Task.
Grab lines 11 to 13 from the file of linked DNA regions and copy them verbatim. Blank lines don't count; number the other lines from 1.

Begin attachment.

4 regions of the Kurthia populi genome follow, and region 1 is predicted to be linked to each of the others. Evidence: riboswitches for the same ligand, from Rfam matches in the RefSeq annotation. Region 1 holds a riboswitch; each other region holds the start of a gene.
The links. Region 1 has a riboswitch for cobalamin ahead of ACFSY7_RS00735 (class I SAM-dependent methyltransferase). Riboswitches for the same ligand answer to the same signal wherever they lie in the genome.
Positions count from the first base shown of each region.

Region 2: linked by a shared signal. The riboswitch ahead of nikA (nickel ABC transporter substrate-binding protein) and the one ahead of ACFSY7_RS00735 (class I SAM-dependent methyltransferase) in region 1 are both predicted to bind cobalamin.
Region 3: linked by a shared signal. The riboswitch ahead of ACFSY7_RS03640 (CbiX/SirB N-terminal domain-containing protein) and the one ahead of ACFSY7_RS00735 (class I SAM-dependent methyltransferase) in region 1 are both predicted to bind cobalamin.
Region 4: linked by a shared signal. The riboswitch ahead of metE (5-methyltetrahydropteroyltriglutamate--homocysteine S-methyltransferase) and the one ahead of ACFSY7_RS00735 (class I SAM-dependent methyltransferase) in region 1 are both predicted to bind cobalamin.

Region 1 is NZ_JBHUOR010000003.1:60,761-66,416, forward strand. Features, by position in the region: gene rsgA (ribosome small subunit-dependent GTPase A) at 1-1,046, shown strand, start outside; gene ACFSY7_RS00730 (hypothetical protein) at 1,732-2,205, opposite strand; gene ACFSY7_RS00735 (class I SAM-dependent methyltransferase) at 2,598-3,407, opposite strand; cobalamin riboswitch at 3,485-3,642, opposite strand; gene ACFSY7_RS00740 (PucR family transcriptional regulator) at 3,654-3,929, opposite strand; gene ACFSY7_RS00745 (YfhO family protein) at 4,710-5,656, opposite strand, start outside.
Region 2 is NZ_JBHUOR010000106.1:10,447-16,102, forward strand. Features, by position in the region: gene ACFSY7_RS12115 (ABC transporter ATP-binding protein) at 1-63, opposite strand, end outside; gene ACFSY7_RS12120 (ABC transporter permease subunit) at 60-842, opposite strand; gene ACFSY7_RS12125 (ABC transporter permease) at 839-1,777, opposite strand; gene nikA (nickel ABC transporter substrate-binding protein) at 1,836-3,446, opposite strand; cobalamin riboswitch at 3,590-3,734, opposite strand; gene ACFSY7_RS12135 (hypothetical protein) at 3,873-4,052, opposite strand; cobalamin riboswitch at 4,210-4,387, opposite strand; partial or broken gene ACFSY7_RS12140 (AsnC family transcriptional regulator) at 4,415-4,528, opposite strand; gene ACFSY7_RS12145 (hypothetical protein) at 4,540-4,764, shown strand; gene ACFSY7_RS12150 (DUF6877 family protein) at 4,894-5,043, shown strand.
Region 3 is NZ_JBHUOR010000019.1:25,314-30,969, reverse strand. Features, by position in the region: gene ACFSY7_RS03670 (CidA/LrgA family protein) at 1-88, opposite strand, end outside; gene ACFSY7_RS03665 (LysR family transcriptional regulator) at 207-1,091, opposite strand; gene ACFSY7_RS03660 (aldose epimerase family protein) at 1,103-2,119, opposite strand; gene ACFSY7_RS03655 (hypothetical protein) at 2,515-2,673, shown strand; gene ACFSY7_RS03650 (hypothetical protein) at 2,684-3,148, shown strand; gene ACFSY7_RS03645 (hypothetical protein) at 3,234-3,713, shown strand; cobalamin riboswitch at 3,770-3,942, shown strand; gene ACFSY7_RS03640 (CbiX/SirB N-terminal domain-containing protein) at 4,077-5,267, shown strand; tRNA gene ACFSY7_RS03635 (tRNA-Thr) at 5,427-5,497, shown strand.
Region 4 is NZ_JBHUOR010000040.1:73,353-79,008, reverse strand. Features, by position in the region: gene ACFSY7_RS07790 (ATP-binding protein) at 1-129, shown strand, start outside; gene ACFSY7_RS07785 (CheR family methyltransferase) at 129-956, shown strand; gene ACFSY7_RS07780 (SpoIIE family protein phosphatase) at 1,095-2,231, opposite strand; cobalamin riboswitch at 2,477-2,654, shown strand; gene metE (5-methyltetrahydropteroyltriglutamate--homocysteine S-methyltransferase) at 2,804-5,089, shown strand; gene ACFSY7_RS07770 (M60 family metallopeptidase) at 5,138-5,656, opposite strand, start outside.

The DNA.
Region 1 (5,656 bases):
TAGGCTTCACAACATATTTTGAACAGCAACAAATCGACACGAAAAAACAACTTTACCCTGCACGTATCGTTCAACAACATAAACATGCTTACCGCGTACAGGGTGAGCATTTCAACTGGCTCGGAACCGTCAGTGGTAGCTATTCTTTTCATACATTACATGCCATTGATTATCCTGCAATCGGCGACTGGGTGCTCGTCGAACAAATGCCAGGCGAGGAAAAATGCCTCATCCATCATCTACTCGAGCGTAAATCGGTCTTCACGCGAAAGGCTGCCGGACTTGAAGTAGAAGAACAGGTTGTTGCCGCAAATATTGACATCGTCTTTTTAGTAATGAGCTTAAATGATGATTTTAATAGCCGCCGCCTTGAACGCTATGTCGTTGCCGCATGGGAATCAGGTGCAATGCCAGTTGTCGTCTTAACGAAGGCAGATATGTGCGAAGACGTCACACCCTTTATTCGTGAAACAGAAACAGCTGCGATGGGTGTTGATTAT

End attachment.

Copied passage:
The DNA.
Region 1 (5,656 bases):
TAGGCTTCACAACATATTTTGAACAGCAACAAATCGACACGAAAAAACAACTTTACCCTGCACGTATCGTTCAACAACATAAACATGCTTACCGCGTACAGGGTGAGCATTTCAACTGGCTCGGAACCGTCAGTGGTAGCTATTCTTTTCATACATTACATGCCATTGATTATCCTGCAATCGGCGACTGGGTGCTCGTCGAACAAATGCCAGGCGAGGAAAAATGCCTCATCCATCATCTACTCGAGCGTAAATCGGTCTTCACGCGAAAGGCTGCCGGACTTGAAGTAGAAGAACAGGTTGTTGCCGCAAATATTGACATCGTCTTTTTAGTAATGAGCTTAAATGATGATTTTAATAGCCGCCGCCTTGAACGCTATGTCGTTGCCGCATGGGAATCAGGTGCAATGCCAGTTGTCGTCTTAACGAAGGCAGATATGTGCGAAGACGTCACACCCTTTATTCGTGAAACAGAAACAGCTGCGATGGGTGTTGATTAT